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How to track only the first conversion per session with GTM

In this guide, I will show you step-by-step how to track a conversion using GTM just once per session, even if the user converts multiple times.

GA3 (Universal Analytics) used to track only one conversion per session. Unlike GA3, GA4 tracks each conversion that happen in the same session, so a single user can send multiple conversions. In some cases, this may be intended (e.g. when a user writes a comment to an article). However, there are also scenarios where you might want to track only the first conversion and ignore the others (or collect them using a different event name).

Here’s what we need to get started:

  • We’ll be tracking the conversion using Google Tag Manager.
  • We need to have (or create one now) a trigger that currently fires for all conversions. We’ll edit it later to only match the first conversion.

Let’s take a simple example from my website. Currently, whenever someone contacts me using this form, a custom event named form_submitted is pushed into the data layer. In GTM, I have a tag that sends an event to GA4 when that happens. It looks like this:

The trigger currently fires on all custom events named form_submitted, as seen in the image below. We’ll add a blocking trigger later, so we’ll only track one conversion per session.

Here are the main steps to tracking the first conversion only in GTM:

  1. Create a custom JavaScript variable that reads the value the session storage
  2. Add a variable to the browser’s session storage when the user first converts.
  3. Set a blocking trigger on your conversion tag so it only fires once per session
  4. Test your tag in Preview Mode

1. Get the value from the session storage into a variable

There are multiple ways to achieve the same goal, but I decided to use the browser’s session storage to track if a user converted. The information saved in the session storage will get cleared automatically whenever the session ends (i.e. user closes the tab in their browser).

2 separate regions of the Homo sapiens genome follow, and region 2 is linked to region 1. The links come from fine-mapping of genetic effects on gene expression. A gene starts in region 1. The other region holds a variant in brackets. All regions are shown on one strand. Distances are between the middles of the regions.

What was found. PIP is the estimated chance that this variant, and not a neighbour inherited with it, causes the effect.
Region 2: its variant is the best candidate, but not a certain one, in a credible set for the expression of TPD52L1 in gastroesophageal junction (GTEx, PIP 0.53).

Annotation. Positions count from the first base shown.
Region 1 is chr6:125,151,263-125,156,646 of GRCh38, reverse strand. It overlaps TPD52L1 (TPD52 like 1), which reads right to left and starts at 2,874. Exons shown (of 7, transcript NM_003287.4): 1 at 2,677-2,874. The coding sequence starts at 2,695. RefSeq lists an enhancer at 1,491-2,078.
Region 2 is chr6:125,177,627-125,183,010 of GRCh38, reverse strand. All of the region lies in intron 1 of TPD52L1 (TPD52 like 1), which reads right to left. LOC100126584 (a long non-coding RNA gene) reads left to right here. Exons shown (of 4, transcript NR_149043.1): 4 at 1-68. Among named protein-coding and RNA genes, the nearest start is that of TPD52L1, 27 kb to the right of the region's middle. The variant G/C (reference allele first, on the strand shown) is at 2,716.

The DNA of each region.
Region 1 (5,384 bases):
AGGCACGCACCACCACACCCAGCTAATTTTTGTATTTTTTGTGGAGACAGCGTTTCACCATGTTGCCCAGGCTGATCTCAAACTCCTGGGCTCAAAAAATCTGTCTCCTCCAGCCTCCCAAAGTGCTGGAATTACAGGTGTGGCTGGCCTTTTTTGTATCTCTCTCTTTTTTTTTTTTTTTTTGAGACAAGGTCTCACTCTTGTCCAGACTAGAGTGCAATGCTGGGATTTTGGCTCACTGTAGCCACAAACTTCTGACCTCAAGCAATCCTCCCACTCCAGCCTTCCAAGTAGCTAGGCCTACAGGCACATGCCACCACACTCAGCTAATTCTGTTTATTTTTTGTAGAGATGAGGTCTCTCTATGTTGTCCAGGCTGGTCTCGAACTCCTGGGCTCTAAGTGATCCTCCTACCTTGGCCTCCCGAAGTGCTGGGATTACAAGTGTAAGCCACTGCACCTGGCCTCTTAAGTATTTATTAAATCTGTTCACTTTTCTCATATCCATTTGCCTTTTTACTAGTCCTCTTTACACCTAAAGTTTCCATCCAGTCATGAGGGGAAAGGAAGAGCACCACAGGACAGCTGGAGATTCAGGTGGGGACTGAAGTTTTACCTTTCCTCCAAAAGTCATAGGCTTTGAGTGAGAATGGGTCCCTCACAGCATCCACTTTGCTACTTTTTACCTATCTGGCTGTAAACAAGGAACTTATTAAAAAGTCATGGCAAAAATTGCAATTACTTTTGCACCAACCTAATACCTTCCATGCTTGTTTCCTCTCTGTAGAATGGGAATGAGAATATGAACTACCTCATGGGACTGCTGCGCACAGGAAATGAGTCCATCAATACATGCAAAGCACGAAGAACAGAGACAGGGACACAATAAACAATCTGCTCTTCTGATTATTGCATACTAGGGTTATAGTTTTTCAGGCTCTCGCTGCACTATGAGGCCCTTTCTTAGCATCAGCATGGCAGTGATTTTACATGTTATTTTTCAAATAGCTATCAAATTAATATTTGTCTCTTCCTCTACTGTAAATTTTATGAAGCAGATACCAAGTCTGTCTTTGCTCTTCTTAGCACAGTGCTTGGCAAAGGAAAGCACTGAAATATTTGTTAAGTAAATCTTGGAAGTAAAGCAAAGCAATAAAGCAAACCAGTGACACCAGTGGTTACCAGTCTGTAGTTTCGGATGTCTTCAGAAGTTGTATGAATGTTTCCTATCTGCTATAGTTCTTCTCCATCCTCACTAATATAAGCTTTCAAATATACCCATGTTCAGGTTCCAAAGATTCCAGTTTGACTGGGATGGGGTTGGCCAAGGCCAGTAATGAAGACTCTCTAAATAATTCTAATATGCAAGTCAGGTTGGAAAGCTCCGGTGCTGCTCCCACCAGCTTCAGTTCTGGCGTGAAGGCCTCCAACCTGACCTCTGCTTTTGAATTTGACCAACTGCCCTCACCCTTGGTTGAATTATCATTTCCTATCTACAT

The alternative would’ve been to use cookies instead of the session storage. Cookies give you better control on the expiration date, but for this scenario, I prefer the session storage.

Create a custom JavaScript variable that gets the value of a session storage item with the key userConverted (you can freely use a different key, but remember to replace it everywhere in your code).

Here’s the code snippet for the custom JS variable:

function() {
  return parseInt(sessionStorage.getItem("userConverted"), 10);
Code language: JavaScript (javascript)

Your variable should look like the image below. I named my variabile `cjs – userConverted`.

While not necessary, I decided to use ChatGPT for the variable above.

Right now, this variable’s value will always be null.

This is expected, as we’ll want to change it only when the user converts for the first time.

2. Save to sessionStorage when the user converts

To save information to the browser’s session storage, we’ll create a custom HTML tag that also fires on your conversion trigger (in my case, on the form_submitted event). Let’s also use ChatGPT for this code snippet.

Here’s the code snipper for your custom HTML tag that saves information to the session storage: